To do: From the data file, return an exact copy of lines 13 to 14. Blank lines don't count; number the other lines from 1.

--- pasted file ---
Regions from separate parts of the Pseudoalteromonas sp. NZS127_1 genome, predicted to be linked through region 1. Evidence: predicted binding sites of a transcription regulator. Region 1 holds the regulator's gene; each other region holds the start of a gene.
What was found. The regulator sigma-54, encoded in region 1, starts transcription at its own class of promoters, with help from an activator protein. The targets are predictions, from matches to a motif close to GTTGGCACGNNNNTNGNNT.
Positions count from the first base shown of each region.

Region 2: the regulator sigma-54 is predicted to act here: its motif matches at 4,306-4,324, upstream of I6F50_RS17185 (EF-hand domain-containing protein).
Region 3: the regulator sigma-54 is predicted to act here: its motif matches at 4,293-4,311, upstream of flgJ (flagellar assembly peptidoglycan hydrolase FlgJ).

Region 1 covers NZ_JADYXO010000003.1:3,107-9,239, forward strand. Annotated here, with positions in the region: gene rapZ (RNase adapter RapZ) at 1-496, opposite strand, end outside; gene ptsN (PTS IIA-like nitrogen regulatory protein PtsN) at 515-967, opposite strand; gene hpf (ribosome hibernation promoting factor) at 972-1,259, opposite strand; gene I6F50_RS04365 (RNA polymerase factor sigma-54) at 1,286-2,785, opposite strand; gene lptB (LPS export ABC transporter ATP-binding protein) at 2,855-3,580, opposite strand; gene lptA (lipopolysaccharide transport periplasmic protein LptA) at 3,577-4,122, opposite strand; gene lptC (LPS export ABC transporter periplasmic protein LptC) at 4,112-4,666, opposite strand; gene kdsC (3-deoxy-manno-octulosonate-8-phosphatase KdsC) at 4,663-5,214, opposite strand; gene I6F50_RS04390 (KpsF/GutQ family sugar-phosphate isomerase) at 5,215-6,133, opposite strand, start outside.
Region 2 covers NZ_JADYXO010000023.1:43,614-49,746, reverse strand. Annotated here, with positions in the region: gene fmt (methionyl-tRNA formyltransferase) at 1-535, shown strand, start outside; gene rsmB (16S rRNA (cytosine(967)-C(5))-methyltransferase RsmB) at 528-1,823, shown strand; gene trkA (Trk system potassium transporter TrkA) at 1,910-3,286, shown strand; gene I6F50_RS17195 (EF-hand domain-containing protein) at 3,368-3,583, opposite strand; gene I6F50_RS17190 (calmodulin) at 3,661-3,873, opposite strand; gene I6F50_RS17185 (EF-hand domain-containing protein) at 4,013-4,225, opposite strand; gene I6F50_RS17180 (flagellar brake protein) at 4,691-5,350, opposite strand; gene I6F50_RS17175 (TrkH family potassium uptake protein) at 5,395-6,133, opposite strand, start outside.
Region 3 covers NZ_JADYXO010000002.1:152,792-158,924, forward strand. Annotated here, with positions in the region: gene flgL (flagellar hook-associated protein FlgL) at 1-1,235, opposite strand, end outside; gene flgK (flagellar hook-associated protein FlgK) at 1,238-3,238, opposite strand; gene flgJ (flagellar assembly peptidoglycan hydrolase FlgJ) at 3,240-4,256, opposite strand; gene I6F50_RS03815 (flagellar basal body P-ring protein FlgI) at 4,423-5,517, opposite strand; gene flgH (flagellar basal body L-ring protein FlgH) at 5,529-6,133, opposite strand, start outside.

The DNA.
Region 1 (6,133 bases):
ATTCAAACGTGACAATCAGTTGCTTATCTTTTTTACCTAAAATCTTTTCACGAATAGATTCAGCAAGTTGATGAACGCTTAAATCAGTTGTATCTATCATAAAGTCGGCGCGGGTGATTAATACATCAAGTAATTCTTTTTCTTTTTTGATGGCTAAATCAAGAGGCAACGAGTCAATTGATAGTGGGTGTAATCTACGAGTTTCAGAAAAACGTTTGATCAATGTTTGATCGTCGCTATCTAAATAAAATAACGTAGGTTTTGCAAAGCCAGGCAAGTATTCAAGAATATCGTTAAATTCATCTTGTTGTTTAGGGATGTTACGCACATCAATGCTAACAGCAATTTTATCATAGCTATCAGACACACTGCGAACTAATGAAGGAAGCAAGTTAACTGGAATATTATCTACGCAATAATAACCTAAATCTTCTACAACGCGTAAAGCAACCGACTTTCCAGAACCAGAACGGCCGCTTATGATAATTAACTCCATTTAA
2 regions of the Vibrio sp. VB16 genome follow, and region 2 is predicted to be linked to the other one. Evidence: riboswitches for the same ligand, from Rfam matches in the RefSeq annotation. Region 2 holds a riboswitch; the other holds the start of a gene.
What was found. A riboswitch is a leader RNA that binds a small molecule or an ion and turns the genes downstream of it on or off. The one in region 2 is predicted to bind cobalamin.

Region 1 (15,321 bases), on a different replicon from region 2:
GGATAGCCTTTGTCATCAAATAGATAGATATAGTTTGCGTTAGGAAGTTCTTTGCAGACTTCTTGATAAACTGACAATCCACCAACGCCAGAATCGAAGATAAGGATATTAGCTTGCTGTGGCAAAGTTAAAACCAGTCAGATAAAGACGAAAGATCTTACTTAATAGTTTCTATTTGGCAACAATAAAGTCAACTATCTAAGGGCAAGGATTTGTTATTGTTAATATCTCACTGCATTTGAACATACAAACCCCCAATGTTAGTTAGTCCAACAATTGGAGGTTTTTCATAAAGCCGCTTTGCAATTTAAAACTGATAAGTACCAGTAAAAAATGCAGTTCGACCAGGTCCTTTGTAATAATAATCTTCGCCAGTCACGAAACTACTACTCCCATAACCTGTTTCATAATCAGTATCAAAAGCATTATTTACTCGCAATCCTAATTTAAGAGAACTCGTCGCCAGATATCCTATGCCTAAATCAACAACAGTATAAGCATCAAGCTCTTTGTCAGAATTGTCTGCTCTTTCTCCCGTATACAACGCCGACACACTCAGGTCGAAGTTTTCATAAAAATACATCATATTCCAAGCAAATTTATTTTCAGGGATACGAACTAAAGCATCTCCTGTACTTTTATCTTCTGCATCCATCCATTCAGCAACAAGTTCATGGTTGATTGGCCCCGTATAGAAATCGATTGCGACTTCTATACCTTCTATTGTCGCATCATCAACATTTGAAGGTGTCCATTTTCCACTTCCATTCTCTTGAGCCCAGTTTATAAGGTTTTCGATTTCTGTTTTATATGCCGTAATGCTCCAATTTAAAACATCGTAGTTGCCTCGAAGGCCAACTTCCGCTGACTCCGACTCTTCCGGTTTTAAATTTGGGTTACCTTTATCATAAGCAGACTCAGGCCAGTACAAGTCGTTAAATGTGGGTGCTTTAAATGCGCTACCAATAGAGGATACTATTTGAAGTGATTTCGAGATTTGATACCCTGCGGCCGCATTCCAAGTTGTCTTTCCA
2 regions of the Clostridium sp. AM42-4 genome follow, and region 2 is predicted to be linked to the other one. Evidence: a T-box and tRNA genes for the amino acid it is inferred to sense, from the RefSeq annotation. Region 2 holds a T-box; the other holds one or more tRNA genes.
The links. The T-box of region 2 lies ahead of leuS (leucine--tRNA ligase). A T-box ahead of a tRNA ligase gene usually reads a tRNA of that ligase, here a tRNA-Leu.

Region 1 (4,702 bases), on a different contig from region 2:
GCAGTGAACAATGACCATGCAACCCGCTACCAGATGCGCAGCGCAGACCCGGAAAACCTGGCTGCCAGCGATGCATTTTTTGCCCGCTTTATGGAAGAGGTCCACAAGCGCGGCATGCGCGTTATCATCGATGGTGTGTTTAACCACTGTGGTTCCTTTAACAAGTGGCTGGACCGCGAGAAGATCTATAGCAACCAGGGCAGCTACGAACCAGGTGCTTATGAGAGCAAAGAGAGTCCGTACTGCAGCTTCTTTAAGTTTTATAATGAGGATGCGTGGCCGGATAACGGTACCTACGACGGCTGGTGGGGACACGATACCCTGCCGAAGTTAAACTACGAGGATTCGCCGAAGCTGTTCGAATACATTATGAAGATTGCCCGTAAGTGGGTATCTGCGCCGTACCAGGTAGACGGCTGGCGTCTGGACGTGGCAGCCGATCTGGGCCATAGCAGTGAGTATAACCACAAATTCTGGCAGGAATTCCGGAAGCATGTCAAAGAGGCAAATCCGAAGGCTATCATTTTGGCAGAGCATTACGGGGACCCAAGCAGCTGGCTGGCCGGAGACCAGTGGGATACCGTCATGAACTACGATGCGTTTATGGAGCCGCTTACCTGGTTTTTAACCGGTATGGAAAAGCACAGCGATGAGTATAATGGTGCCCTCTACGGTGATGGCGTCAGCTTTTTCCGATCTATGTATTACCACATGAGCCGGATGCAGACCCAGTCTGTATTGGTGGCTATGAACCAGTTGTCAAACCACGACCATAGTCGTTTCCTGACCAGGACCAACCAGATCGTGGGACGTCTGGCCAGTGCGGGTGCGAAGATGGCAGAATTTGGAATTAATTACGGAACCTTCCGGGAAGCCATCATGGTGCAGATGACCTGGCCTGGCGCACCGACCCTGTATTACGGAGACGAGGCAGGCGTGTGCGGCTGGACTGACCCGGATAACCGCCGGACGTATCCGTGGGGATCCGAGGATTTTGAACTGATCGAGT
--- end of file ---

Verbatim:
What was found. A riboswitch is a leader RNA that binds a small molecule or an ion and turns the genes downstream of it on or off. The one in region 2 is predicted to bind cobalamin.

Region 1 (15,321 bases), on a different replicon from region 2: